Preparing for job disruption
In the coming decade, half of all jobs will be disrupted by technology and automation. Some will change dramatically. Others will disappear completely, replaced by jobs yet to be invented.
Those are among the predictions highlighted in RBC’s Humans Wanted: How Canadian youth can thrive in the age of disruption. But adults should also be thinking about learning, and how to upgrade their own skills and advance their careers, says CERIC, a Toronto-based charitable organization focused on career development education and research.
Today more than ever, lifelong learning is taking on a new urgency in the face of automation and artificial intelligence (AI), the emergence of jobs of the future, and the continued move toward careers characterized by part-time and temporary gigs.
“Decades ago, careerfocused learning happened in your late teens to early 20s,” says CERIC board chair John Horn. “You worked for a time and then you retired. Now, there are disruptive factors at play. The rate of change is spectacular. People are living longer and are expecting to work in different ways.”
Advancements in AI and automation are transforming the way we work, even in unexpected fields such as law and customer service, RBC notes in its report. A portfolio of skills like critical thinking, social perceptiveness and complex problem-solving will help workers remain competitive and resilient.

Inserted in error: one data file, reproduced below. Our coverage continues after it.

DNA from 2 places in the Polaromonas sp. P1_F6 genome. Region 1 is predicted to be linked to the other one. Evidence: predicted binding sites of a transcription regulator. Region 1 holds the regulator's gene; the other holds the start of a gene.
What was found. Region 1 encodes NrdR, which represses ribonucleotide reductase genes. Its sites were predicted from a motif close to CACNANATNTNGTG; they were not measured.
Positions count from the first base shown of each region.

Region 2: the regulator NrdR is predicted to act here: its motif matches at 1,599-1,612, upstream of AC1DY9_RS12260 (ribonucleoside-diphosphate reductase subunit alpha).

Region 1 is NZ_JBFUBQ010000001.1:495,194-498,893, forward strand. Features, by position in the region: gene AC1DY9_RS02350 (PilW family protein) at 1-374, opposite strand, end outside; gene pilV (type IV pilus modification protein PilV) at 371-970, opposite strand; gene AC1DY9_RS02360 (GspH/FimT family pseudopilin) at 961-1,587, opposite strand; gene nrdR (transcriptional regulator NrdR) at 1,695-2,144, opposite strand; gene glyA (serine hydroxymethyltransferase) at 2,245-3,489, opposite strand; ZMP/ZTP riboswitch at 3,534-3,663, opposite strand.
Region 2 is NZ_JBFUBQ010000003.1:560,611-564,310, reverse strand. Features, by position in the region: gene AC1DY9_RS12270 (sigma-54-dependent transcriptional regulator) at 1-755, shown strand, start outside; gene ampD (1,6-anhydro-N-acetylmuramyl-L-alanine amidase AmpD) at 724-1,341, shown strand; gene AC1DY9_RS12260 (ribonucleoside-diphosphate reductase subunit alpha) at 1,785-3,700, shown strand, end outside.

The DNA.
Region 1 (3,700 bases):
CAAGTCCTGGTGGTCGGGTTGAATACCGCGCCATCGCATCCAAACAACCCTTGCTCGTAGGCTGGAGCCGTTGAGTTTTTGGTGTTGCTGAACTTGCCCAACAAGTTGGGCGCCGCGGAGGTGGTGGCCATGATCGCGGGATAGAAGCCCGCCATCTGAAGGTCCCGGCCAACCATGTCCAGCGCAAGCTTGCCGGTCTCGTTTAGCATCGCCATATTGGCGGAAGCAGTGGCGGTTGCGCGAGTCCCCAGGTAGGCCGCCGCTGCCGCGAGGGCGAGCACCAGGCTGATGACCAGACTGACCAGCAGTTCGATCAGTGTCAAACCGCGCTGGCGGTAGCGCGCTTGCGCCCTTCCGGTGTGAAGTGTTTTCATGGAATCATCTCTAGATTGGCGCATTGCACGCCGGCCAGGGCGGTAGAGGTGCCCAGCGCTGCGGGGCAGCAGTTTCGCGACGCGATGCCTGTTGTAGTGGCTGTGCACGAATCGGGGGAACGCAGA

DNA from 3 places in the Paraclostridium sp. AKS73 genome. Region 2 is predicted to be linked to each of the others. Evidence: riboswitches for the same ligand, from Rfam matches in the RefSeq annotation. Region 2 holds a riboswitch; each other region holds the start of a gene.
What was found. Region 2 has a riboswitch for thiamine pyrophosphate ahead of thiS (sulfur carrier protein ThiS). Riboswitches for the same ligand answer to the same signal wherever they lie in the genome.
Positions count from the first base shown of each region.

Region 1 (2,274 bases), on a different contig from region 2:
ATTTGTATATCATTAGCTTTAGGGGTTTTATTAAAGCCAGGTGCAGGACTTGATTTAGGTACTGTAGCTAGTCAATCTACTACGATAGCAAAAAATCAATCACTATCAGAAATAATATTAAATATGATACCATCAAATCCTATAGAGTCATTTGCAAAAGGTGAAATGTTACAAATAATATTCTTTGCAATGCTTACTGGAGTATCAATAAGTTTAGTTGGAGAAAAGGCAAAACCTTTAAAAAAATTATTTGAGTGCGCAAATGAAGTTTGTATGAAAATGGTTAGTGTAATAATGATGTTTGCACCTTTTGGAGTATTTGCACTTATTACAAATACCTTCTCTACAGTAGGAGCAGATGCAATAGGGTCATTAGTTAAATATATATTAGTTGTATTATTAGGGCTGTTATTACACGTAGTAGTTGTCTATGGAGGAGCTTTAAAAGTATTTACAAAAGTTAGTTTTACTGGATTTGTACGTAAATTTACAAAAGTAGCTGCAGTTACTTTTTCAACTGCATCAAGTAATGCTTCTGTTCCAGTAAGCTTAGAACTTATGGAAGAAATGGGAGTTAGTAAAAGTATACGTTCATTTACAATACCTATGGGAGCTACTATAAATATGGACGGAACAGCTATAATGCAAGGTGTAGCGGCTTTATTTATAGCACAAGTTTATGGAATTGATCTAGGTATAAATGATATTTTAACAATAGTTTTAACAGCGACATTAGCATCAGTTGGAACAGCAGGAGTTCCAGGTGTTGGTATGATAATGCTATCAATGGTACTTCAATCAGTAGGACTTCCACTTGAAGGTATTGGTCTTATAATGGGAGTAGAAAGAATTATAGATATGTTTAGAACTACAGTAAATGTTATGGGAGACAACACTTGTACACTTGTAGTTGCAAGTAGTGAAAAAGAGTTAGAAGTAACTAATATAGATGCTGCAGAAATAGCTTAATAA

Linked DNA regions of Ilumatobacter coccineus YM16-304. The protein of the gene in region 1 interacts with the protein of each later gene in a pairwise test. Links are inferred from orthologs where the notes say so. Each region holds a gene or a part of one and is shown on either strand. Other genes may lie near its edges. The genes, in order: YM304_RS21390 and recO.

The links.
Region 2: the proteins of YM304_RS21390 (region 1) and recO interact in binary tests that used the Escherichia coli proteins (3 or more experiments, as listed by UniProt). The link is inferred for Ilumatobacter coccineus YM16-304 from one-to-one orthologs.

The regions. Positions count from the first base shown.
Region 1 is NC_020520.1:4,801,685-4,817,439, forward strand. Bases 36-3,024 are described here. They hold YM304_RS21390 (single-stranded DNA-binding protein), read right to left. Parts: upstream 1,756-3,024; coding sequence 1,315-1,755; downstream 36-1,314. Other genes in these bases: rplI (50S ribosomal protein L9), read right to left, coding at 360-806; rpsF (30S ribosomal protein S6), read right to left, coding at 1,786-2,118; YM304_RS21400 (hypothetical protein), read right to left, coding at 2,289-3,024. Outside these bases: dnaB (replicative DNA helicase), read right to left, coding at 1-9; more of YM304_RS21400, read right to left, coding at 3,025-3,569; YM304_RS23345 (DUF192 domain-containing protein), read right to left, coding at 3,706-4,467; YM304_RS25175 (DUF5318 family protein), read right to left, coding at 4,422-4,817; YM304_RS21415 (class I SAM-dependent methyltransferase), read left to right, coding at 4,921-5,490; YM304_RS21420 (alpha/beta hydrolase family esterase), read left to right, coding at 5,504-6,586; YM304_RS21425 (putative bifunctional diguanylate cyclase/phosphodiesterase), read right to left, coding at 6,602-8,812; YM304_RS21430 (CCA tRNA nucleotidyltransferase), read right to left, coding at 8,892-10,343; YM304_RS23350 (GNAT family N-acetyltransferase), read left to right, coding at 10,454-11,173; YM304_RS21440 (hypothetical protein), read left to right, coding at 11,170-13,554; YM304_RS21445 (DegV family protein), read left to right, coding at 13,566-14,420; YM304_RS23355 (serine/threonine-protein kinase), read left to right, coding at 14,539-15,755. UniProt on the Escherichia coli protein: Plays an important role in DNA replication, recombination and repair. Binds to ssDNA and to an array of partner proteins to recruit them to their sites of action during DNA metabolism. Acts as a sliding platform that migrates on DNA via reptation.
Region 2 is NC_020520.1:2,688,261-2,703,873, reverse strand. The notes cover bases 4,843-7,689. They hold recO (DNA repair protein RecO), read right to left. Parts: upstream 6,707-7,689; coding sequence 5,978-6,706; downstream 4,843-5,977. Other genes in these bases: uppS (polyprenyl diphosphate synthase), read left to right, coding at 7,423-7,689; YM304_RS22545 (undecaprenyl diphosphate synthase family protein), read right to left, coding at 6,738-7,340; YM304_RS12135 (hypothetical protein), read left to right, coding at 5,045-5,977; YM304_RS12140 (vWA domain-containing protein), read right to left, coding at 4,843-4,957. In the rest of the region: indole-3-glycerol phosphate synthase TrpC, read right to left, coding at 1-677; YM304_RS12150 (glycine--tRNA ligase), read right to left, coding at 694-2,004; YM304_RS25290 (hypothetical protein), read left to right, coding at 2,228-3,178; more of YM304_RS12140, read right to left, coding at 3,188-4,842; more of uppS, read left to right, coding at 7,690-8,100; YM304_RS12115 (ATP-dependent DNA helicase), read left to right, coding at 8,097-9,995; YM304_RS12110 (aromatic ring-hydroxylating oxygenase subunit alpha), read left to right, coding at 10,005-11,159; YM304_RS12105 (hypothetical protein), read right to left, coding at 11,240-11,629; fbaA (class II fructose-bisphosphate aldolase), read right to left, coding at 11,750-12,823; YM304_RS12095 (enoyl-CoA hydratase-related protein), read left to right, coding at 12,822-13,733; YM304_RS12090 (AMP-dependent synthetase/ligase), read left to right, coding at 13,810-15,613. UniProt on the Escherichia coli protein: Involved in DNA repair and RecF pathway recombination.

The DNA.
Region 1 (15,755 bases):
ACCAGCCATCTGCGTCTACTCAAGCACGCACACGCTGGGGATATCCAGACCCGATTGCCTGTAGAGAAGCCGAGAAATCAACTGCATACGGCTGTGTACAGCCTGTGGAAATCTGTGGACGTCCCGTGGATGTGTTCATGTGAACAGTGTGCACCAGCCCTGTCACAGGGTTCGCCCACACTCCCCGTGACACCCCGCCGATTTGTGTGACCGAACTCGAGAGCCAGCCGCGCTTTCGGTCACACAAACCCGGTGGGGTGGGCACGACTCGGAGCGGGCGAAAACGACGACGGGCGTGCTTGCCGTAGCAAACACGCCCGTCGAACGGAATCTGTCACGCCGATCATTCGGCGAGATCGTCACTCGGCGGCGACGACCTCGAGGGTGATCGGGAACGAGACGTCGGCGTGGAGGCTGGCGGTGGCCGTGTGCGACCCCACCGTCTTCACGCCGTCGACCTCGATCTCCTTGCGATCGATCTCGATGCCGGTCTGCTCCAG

Whether you’re a new grad, mid-career professional or mature worker, you can expect multiple career transitions, which means you’ll need to reinvent your talents and redefine career success. Planning for those transitions will vary from one sector to another and will be different for everyone, Horn says.
He recommends reflecting on your last five years of work. “What fed your soul and brought passion or strong interest and good feelings out? Ask yourself: ‘What do I know I’m good at and what do people tell me I’m good at?’ How do your spouse/partner, friends, colleagues and mentors in your network see you? How does that compare to how you see yourself?”
As you translate those observations into the world of work, develop your skills accordingly. “My best advice is to start small and start free or cheap,” says Horn. Consider reading a book or an article that ignites your purpose, explore a massive open online course (MOOC) and check out TED speakers.
“If you find something and you don’t like it or it’s not what you thought it would be, it’s easy to walk away from or take a step back,” he says. “On the other hand, if you find yourself consuming the information and enjoying it, developing a skill and immediately applying it, that’s going to give you a clue about investing more in terms of time, energy and finances.”
PREPARE TO UNLEARN
As you embark on your learning journey, you’ll need to let go of old habits, systems and tools in order to adopt new ways to manage career disruption. ““Remember, the programming languages you’re learning today will probably be written by AI a few years from now,” says Horn.
“It important to understand the landscape and context and the impact of AI as opposed to specific programming language at specific times. The meta skill people want to look at is learning – how to learn, how to relearn, how to unlearn.”